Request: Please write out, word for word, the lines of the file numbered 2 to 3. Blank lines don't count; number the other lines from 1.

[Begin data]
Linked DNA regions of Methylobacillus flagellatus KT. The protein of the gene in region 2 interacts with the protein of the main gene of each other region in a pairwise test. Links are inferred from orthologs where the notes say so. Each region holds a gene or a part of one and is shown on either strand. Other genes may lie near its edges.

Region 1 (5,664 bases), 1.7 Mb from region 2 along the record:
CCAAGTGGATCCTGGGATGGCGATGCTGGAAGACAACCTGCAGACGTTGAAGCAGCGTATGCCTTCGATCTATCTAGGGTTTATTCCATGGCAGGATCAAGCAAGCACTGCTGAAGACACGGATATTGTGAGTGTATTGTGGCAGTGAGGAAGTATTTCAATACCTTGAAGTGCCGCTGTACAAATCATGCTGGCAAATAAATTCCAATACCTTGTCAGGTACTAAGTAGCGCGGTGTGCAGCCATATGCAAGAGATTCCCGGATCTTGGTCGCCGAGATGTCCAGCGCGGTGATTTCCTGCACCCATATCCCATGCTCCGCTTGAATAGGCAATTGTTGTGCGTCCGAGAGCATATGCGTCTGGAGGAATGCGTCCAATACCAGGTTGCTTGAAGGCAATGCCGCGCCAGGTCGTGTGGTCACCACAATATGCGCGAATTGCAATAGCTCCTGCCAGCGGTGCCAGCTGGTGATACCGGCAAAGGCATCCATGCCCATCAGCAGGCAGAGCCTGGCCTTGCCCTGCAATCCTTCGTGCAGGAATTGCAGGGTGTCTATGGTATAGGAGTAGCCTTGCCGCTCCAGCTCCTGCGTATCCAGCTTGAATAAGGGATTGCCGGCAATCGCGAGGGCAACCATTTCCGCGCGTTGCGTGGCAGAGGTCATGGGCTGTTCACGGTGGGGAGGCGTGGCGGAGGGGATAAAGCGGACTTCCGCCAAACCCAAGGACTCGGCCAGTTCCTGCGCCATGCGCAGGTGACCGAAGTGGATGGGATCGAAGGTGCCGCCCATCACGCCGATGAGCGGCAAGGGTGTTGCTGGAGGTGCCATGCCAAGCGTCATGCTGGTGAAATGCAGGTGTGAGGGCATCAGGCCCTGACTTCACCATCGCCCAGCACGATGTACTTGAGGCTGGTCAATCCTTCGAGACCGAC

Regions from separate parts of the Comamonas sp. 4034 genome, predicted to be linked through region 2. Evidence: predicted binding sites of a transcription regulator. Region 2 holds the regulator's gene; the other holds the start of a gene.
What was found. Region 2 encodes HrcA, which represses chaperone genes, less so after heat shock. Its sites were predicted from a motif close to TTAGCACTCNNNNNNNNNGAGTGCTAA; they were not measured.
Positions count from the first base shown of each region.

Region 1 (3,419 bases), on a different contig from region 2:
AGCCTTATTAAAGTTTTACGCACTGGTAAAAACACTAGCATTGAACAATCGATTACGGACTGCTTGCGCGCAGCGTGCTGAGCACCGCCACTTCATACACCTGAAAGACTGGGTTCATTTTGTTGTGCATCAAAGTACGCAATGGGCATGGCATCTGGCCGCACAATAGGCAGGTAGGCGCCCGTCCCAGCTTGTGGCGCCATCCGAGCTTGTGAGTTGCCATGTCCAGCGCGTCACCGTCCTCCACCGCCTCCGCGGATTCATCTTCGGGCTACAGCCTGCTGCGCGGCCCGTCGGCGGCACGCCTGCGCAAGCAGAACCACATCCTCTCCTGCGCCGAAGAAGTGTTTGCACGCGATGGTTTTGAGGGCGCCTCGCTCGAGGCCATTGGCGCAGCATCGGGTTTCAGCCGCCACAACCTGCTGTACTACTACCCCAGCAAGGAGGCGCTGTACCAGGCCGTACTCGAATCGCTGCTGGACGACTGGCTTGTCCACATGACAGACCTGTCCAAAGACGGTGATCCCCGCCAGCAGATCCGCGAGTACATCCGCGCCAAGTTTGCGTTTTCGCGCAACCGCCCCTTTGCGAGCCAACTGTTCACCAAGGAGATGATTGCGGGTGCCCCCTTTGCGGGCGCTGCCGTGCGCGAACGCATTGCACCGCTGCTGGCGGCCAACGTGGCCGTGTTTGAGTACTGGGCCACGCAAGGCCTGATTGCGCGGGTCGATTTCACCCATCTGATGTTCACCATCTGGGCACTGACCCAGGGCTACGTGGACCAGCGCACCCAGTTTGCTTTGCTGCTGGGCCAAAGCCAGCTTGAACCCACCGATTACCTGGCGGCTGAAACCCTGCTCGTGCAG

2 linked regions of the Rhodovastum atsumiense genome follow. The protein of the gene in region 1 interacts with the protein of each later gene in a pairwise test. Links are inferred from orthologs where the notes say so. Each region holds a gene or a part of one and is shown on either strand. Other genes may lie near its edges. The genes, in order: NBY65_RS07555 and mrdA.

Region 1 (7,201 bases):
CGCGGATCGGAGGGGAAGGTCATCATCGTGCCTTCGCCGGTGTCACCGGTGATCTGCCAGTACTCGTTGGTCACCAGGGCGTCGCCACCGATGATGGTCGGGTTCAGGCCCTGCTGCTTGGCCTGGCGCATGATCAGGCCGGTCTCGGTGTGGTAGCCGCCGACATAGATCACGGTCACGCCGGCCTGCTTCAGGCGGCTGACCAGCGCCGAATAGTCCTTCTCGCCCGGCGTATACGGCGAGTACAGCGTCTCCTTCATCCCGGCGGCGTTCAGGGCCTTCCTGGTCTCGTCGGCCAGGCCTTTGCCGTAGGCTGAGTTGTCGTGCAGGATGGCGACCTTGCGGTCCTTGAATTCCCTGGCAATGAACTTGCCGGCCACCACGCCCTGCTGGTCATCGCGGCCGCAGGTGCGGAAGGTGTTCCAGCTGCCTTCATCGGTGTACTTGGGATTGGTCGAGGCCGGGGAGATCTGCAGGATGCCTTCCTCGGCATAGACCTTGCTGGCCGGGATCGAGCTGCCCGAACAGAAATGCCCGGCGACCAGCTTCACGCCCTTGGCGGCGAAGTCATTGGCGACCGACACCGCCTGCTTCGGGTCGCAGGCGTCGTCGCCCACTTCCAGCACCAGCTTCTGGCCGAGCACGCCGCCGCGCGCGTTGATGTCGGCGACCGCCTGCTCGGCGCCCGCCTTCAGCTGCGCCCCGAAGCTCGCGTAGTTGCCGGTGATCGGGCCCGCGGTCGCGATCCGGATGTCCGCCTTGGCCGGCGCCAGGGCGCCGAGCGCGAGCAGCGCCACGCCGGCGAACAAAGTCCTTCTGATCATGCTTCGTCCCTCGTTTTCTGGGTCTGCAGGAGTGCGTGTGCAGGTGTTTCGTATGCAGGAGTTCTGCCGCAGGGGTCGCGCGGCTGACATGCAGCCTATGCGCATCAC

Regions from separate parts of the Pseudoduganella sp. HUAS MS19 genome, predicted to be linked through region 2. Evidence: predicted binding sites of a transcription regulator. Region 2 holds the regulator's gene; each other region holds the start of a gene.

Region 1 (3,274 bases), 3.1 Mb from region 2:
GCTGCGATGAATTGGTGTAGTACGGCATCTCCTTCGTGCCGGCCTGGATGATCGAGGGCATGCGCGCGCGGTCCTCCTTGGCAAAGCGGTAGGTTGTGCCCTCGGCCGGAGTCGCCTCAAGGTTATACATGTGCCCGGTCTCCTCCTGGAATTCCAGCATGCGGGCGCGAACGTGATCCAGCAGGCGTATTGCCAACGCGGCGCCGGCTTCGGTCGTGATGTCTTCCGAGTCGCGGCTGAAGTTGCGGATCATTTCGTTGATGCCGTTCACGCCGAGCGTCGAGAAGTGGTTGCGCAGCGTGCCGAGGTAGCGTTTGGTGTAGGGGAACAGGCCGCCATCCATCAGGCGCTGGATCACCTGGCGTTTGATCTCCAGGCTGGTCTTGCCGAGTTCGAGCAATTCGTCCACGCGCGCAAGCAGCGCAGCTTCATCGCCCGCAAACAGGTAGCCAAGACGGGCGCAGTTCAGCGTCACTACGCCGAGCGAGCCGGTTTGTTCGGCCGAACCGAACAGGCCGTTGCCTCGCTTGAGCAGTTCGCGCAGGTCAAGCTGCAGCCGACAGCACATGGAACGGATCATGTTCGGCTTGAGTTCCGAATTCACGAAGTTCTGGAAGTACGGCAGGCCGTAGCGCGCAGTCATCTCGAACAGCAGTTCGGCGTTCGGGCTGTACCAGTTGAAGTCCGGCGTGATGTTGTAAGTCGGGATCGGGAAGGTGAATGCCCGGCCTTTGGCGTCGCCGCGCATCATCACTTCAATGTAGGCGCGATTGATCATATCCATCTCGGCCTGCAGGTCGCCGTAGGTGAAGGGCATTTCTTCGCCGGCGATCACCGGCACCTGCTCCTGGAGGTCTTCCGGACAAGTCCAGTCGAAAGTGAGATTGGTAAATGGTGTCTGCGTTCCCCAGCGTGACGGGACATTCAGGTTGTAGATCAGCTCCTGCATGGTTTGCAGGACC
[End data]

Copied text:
Region 1 (5,664 bases), 1.7 Mb from region 2 along the record:
CCAAGTGGATCCTGGGATGGCGATGCTGGAAGACAACCTGCAGACGTTGAAGCAGCGTATGCCTTCGATCTATCTAGGGTTTATTCCATGGCAGGATCAAGCAAGCACTGCTGAAGACACGGATATTGTGAGTGTATTGTGGCAGTGAGGAAGTATTTCAATACCTTGAAGTGCCGCTGTACAAATCATGCTGGCAAATAAATTCCAATACCTTGTCAGGTACTAAGTAGCGCGGTGTGCAGCCATATGCAAGAGATTCCCGGATCTTGGTCGCCGAGATGTCCAGCGCGGTGATTTCCTGCACCCATATCCCATGCTCCGCTTGAATAGGCAATTGTTGTGCGTCCGAGAGCATATGCGTCTGGAGGAATGCGTCCAATACCAGGTTGCTTGAAGGCAATGCCGCGCCAGGTCGTGTGGTCACCACAATATGCGCGAATTGCAATAGCTCCTGCCAGCGGTGCCAGCTGGTGATACCGGCAAAGGCATCCATGCCCATCAGCAGGCAGAGCCTGGCCTTGCCCTGCAATCCTTCGTGCAGGAATTGCAGGGTGTCTATGGTATAGGAGTAGCCTTGCCGCTCCAGCTCCTGCGTATCCAGCTTGAATAAGGGATTGCCGGCAATCGCGAGGGCAACCATTTCCGCGCGTTGCGTGGCAGAGGTCATGGGCTGTTCACGGTGGGGAGGCGTGGCGGAGGGGATAAAGCGGACTTCCGCCAAACCCAAGGACTCGGCCAGTTCCTGCGCCATGCGCAGGTGACCGAAGTGGATGGGATCGAAGGTGCCGCCCATCACGCCGATGAGCGGCAAGGGTGTTGCTGGAGGTGCCATGCCAAGCGTCATGCTGGTGAAATGCAGGTGTGAGGGCATCAGGCCCTGACTTCACCATCGCCCAGCACGATGTACTTGAGGCTGGTCAATCCTTCGAGACCGAC